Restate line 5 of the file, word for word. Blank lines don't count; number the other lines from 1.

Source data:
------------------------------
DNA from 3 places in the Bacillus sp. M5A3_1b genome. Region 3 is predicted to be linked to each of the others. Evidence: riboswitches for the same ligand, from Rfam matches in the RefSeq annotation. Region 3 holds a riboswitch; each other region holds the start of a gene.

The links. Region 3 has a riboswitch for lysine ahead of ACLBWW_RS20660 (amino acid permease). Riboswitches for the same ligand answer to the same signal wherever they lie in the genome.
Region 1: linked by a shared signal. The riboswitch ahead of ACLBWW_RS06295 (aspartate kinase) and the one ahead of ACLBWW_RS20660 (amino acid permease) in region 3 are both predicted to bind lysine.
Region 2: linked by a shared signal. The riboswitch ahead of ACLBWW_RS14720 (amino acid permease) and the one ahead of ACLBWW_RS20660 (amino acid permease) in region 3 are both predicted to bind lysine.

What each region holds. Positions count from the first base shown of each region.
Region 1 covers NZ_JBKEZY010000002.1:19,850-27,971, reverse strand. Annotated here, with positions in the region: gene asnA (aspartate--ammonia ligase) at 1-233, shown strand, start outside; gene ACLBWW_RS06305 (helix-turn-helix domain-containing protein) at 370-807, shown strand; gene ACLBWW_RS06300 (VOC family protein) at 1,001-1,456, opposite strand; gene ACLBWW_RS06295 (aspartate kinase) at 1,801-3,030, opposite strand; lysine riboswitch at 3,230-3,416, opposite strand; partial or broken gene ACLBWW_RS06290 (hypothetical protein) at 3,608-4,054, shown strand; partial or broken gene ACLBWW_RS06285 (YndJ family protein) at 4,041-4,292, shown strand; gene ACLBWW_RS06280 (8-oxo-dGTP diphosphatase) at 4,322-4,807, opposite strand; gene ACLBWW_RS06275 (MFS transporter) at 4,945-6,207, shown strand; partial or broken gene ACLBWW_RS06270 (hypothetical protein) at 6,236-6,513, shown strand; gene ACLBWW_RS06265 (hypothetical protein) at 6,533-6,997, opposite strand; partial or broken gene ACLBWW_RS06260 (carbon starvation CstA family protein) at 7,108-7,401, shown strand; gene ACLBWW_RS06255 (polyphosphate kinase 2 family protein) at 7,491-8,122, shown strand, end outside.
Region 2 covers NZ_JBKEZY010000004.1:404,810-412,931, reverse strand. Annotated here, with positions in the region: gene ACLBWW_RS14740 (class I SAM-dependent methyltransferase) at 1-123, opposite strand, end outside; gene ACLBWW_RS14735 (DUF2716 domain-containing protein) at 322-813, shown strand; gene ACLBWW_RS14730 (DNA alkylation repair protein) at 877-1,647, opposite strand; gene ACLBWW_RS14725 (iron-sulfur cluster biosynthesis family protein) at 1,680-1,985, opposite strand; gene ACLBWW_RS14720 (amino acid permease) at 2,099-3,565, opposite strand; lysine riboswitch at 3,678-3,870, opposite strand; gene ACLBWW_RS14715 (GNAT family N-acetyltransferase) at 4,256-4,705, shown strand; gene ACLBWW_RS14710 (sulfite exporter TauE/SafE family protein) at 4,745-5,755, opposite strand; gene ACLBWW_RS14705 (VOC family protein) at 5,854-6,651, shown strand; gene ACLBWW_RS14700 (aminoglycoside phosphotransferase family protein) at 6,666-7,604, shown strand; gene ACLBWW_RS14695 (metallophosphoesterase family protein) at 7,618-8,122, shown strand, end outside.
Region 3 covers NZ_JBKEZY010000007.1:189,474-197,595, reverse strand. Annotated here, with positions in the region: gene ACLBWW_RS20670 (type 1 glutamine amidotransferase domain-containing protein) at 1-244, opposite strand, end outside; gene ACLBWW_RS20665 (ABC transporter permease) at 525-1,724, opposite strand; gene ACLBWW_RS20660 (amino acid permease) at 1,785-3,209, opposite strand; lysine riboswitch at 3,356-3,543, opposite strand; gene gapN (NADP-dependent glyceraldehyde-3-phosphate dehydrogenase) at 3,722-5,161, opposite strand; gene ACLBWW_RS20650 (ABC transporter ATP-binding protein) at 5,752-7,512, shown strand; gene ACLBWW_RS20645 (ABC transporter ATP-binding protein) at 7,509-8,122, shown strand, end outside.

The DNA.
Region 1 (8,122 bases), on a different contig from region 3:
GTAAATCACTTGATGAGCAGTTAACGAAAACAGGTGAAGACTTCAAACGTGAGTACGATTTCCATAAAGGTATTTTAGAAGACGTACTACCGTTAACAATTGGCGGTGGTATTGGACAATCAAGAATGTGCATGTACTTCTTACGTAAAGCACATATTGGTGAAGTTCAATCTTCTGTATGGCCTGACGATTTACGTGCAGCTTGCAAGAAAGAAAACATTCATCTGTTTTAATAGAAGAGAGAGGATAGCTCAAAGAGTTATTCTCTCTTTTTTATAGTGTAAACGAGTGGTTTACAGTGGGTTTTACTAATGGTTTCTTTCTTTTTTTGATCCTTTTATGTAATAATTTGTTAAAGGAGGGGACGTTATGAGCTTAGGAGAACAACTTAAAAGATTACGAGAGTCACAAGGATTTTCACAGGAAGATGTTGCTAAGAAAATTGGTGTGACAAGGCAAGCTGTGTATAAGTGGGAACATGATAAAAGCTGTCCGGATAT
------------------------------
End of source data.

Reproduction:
What each region holds. Positions count from the first base shown of each region.